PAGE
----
from the outset that, oh gee, you either have to embrace XP entirely in order to do it properly, or don't do it at all. And I don't think that's the case. I think that you can pick and choose the pieces in XP that will work for you, and you can have a very successful project. One of my examples...I did some research with Software Quality Engineering before I developed my Extreme Programming presentation for ASM, and there they actually did a modified XP project. They didn't embrace everything in XP. It was just too much to embrace, and at the onset they picked and chose pieces of XP that would work for them and achieved outstanding success with some of their new Web site applications.
So I think that you can pick and choose the pieces that will work for you. Forcing people and saying, "You must pair program with that person that you don't like, just because XP says you must," I think is foolish. I think that you have to take it with a grain of salt and say, "Let's take the pieces that will work and let's reject those pieces that may not work in our environment." Does that seem to make sense, Danny?
Caller: Yeah. It's a good idea any time you're implementing any kind of a new process, like software inspection is one example I've seen, where there are the zealots like Tom Guild who say you've got to do it all this way or it's not going to work very well. But the approach that I take is more incremental. Let's take one step. Let's take one really good part of it that makes sense to implement and try that. And you just take the incremental approach and don't throw the whole thing out because you don't like one part of it. And I'd be interested to hear if anybody else has rejected the whole thing because of one really controversial part of it.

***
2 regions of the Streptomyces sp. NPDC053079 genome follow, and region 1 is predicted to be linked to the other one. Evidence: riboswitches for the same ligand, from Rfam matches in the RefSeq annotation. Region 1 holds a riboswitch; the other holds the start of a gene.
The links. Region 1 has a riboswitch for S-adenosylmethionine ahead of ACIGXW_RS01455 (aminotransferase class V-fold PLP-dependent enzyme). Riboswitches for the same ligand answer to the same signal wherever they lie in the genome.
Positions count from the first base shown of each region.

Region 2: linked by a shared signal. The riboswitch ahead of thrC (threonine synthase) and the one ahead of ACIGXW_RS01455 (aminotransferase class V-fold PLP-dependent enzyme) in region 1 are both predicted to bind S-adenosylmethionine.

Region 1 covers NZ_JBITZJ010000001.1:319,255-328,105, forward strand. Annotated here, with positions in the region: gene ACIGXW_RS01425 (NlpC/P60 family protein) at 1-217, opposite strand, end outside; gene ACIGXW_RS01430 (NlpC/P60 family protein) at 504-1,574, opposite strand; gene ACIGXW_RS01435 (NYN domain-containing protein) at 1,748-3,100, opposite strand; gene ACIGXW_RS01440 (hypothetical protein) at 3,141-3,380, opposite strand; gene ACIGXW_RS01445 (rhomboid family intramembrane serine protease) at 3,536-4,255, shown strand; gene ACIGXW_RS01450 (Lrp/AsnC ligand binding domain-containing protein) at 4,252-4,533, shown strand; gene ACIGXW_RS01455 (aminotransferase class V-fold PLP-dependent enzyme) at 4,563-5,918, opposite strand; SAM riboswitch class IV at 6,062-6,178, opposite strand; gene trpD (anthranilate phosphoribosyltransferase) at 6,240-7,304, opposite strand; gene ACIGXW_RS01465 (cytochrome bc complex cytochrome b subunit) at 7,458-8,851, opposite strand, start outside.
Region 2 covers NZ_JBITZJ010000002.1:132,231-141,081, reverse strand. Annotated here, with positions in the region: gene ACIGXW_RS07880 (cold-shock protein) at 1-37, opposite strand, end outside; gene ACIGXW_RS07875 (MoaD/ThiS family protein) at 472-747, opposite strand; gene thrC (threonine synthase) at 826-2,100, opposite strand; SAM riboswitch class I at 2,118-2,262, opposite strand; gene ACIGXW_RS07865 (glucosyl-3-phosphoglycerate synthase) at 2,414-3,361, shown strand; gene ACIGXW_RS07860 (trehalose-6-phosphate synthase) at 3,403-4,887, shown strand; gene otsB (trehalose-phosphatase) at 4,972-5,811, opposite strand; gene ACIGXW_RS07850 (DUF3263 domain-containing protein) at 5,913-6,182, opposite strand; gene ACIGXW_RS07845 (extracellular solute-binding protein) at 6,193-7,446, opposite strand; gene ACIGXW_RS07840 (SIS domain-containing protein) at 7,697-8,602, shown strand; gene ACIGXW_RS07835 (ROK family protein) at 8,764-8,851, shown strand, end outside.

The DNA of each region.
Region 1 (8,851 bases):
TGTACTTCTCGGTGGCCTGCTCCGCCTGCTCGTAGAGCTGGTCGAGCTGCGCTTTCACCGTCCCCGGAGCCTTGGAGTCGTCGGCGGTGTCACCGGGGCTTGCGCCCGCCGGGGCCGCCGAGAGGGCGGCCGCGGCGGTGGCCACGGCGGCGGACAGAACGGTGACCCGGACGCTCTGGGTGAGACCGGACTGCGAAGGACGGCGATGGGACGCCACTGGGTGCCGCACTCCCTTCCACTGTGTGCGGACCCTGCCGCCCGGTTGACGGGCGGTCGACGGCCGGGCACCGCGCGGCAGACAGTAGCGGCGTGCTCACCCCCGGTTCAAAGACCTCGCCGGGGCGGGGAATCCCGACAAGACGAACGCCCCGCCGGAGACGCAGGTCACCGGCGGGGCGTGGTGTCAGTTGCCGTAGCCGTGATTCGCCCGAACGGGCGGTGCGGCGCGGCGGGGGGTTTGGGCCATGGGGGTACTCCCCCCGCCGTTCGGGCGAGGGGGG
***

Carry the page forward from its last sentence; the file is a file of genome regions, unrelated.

Carol: And I'll give the toll-free number out again, so that we could...You're welcome to stay on the line for a little bit, Danny, we may have other callers who might want to interact. It's 866-277-5369. And I think you're very right, that when the Yourdon method, when the structured analysis method came out, everyone said, "You must apply it exactly this way." And it was almost to the extent of having police, you know, structured analysis police. And I think that the notion of Extreme Programming police is something that just doesn't exist. And one of the neat things about talking to Kent Beck live is that you find out that he's a real person. You find out that he's a person that has taken a look at Extreme Programming, he's taken a look at object-oriented programming, and picked out the pieces that really seem to make sense. Not spending too much time iterating and iterating and getting the words exactly right in requirements. Actually starting to do them. So I think that makes a lot of sense. Danny, have you tried Extreme Programming at all?
Caller: No, I really haven't had the opportunity to follow it yet. I'm still waiting for the right moment to really jump in and try it. But some of my colleagues, there was one for example that said, "You've got to try pair programming. You've just got to do it." Once he tried it, he insists on doing it that way. Anywhere he does any programming. So there's certainly some elements that I'm willing to try. My background is more in